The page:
GBP/EUR Extends Gains Despite Underwhelming UK Data
Sterling’s (GBP) rally against the Euro (EUR) unexpectedly continued throughout Wednesday despite poor unemployment data holding the Pound down.
Climbing by around 0.2%, the Pound remained relatively strong amid reports that unemployment had increased to 1.7m. The percentage of unemployed remained at 5.1% however, still healthy and down from early 2015 levels.
This state of play continued on Thursday, with the Pound remaining firm against the Euro in spite of the UK’s latest batch of retail sales data falling short of forecasts and the European Central Bank (ECB) opting to leave interest rates on hold at its latest policy meeting.
- UK Stocks Help Boost GBP – Sentiment towards miners and energy up
- ‘Brexit’ Fears Eased by Phone Poll – Telegraph poll suggests strengthening ‘Remain’ turnout
- EUR Mitigates Losses on ZEW Survey – Positive economic sentiment slows GBP rally
- Forecast: UK Employment Data in Focus – Jobs numbers to move GBP
The Pound Sterling to Euro (GBP/EUR) exchange rate has experienced an unexpected rally thus far this week after Chancellor George Osborne initially worried investors with his ‘Brexit’ gloom.
GBP/EUR advanced 0.3% during Tuesday’s session to hit a new 3-week-high of 1.2681, following a gain of 40 pips on Monday. At the time of writing, the pair traded around 1.2672.
Pound (GBP) Rallies on ‘Brexit’ Poll, Climbing UK Stocks
The GBP/EUR exchange rate began to move in the Pound’s favour this week, with a surprising Sterling rally taking place despite a lack of British data.
Following a report released by the Treasury on Monday describing a series of possible effects a ‘Brexit’ could have on the UK economy, The Telegraph released the results of a phone-based EU referendum poll.
The ORB poll indicated that a greater number of ‘Remain’ supporters now intended to vote in June’s referendum;
‘This turnout jump is completely down to an increase in motivation among Remain voters – where 65% (up four points since the previous track) are now likely to cast a vote. Contrastingly, there has been no change in motivation among Leave voters, with 70 per cent saying that they are definite to vote on referendum day.’
In reaction to increased hopes that Britain would continue its EU membership, anxious investors relaxed a little on their Pound positions.
Adding to the Pound’s strength is UK stock news, as reported by Bloomberg. The brief hike in oil prices caused by a Kuwaiti strike, as well as mining sectors, influenced improvements.
Weakened Euro (EUR) Stands Ground on Positive ZEW Survey
Still reeling from a series of statements from the European Central Bank (ECB), the Euro was able to find a foothold as positive news was released during yesterday’s session.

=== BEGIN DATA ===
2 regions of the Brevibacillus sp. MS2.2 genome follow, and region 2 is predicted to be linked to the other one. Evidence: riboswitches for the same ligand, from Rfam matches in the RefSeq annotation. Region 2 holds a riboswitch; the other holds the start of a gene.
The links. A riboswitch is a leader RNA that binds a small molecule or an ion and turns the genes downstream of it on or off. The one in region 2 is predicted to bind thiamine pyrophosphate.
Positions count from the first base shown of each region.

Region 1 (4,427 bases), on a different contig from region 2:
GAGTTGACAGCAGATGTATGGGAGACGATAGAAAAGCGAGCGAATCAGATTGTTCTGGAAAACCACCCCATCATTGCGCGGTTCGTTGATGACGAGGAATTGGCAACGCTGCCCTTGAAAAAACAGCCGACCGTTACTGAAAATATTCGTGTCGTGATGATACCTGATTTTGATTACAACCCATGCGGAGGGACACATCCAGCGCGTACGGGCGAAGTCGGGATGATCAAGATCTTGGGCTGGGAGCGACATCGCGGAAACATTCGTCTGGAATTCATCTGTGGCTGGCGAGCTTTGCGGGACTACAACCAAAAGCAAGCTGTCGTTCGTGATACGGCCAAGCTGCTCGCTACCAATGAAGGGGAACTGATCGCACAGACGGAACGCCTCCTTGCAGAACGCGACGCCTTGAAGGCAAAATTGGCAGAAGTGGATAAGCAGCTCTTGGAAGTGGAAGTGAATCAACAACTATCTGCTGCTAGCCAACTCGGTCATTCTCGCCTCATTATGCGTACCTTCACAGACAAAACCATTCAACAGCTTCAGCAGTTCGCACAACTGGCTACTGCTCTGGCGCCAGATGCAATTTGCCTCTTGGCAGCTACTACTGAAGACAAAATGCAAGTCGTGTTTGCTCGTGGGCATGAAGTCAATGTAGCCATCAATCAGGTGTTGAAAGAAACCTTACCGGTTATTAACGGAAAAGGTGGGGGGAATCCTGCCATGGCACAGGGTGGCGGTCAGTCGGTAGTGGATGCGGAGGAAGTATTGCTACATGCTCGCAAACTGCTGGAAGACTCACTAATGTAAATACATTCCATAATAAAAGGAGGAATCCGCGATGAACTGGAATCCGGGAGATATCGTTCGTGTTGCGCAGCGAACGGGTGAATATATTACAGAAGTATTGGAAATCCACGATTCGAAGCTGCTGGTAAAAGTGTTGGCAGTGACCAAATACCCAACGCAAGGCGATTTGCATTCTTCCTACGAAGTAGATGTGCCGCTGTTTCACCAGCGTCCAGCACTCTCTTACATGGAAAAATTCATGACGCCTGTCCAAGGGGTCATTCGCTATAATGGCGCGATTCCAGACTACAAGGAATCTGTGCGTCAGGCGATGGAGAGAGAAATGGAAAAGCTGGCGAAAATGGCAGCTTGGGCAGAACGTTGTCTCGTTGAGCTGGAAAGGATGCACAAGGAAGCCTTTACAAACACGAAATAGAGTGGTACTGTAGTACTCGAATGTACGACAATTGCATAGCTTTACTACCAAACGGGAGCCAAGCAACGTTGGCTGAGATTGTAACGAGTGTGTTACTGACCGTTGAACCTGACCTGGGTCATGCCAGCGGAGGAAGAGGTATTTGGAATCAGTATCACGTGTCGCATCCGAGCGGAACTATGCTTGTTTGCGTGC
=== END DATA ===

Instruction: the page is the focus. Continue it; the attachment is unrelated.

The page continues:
Tuesday’s Eurozone data included April’s results of the monthly ZEW survey. The headline indication of Eurozone economic sentiment printed at an 21.5, an impressive leap from March’s 10.6. Germany’s own economic sentiment also printed above forecasts of 8.0, coming in at 11.2.
The report of Germany’s current situation may have slightly weighed on the results’ optimism though, as it scored a low 47.7 despite predictions that it would rise from 50.7 to 50.8.
Economic sentiment being on the rise may inspire a little more confidence in Eurozone investors, and the Pound’s rally slowed following the survey’s release.
Pound Sterling to Euro (GBP/EUR) Exchange Rate Forecast: Unemployment Rate Expected to be Stagnant
This morning’s news is likely to influence the majority of GBP/EUR movement for the coming day. Key UK employment data is due for release shortly and if wage growth is shown to have increased in line with forecasts the Pound is likely to strengthen.
Currently, the ILO unemployment rate is tipped to remain stagnant at around 5.1%, with the jobless claimant count rate also expected to stay at 2.1%.
Potential shifts from expectation in these figures are the most likely to inspire investor movement, and if they print lower could boost the already-growing Pound sentiment, sending GBP/EUR upwards.
However, the figure likely to cause the greatest volatility is the UK’s average earnings number. A sturdy increase in average earnings would support the argument in favour of the Bank of England (BoE) looking to raise interest rates before the close of the year if Britain votes to remain in the EU.
Many investors will be interested to see if Thursday’s key European Central Bank (ECB) decision will offer any surprises, as further policymaker action is not expected by analysts until June or September.